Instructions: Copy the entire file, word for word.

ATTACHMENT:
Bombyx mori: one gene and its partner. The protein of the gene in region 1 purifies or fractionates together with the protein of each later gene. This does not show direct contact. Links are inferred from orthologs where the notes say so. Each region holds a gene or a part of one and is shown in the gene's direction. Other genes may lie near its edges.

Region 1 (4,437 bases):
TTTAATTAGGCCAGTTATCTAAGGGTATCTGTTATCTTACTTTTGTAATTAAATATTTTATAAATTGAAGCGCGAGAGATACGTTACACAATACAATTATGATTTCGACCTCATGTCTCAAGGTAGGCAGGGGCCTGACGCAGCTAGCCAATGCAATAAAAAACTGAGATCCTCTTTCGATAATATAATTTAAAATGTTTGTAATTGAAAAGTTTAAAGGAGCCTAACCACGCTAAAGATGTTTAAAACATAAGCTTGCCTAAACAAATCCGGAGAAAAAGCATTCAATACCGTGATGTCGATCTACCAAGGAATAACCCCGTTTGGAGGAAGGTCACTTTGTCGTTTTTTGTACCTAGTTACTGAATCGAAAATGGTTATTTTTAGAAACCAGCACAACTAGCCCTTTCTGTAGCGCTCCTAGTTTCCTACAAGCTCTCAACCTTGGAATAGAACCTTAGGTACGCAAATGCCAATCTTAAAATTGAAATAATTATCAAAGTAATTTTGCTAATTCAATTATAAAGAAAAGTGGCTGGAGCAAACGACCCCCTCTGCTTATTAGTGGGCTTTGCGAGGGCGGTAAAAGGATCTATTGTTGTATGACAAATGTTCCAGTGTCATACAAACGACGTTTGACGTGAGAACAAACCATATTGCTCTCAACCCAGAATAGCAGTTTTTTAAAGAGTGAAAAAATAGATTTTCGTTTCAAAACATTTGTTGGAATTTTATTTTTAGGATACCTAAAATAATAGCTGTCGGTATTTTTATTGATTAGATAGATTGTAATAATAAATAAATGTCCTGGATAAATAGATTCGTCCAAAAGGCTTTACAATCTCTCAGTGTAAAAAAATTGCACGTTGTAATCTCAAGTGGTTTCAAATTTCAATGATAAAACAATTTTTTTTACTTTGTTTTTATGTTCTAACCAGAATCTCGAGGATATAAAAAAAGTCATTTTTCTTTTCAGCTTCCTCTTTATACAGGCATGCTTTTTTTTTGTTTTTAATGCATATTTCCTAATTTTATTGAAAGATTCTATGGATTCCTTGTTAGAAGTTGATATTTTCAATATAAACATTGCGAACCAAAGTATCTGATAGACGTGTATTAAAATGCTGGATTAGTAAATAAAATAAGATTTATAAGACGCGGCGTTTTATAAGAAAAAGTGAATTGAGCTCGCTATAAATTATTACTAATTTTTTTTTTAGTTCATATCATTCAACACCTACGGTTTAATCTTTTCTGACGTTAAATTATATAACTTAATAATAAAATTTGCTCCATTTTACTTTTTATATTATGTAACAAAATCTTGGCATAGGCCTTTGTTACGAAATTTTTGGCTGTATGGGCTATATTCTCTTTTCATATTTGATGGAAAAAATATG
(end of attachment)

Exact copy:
Bombyx mori: one gene and its partner. The protein of the gene in region 1 purifies or fractionates together with the protein of each later gene. This does not show direct contact. Links are inferred from orthologs where the notes say so. Each region holds a gene or a part of one and is shown in the gene's direction. Other genes may lie near its edges.

Region 1 (4,437 bases):
TTTAATTAGGCCAGTTATCTAAGGGTATCTGTTATCTTACTTTTGTAATTAAATATTTTATAAATTGAAGCGCGAGAGATACGTTACACAATACAATTATGATTTCGACCTCATGTCTCAAGGTAGGCAGGGGCCTGACGCAGCTAGCCAATGCAATAAAAAACTGAGATCCTCTTTCGATAATATAATTTAAAATGTTTGTAATTGAAAAGTTTAAAGGAGCCTAACCACGCTAAAGATGTTTAAAACATAAGCTTGCCTAAACAAATCCGGAGAAAAAGCATTCAATACCGTGATGTCGATCTACCAAGGAATAACCCCGTTTGGAGGAAGGTCACTTTGTCGTTTTTTGTACCTAGTTACTGAATCGAAAATGGTTATTTTTAGAAACCAGCACAACTAGCCCTTTCTGTAGCGCTCCTAGTTTCCTACAAGCTCTCAACCTTGGAATAGAACCTTAGGTACGCAAATGCCAATCTTAAAATTGAAATAATTATCAAAGTAATTTTGCTAATTCAATTATAAAGAAAAGTGGCTGGAGCAAACGACCCCCTCTGCTTATTAGTGGGCTTTGCGAGGGCGGTAAAAGGATCTATTGTTGTATGACAAATGTTCCAGTGTCATACAAACGACGTTTGACGTGAGAACAAACCATATTGCTCTCAACCCAGAATAGCAGTTTTTTAAAGAGTGAAAAAATAGATTTTCGTTTCAAAACATTTGTTGGAATTTTATTTTTAGGATACCTAAAATAATAGCTGTCGGTATTTTTATTGATTAGATAGATTGTAATAATAAATAAATGTCCTGGATAAATAGATTCGTCCAAAAGGCTTTACAATCTCTCAGTGTAAAAAAATTGCACGTTGTAATCTCAAGTGGTTTCAAATTTCAATGATAAAACAATTTTTTTTACTTTGTTTTTATGTTCTAACCAGAATCTCGAGGATATAAAAAAAGTCATTTTTCTTTTCAGCTTCCTCTTTATACAGGCATGCTTTTTTTTTGTTTTTAATGCATATTTCCTAATTTTATTGAAAGATTCTATGGATTCCTTGTTAGAAGTTGATATTTTCAATATAAACATTGCGAACCAAAGTATCTGATAGACGTGTATTAAAATGCTGGATTAGTAAATAAAATAAGATTTATAAGACGCGGCGTTTTATAAGAAAAAGTGAATTGAGCTCGCTATAAATTATTACTAATTTTTTTTTTAGTTCATATCATTCAACACCTACGGTTTAATCTTTTCTGACGTTAAATTATATAACTTAATAATAAAATTTGCTCCATTTTACTTTTTATATTATGTAACAAAATCTTGGCATAGGCCTTTGTTACGAAATTTTTGGCTGTATGGGCTATATTCTCTTTTCATATTTGATGGAAAAAATATG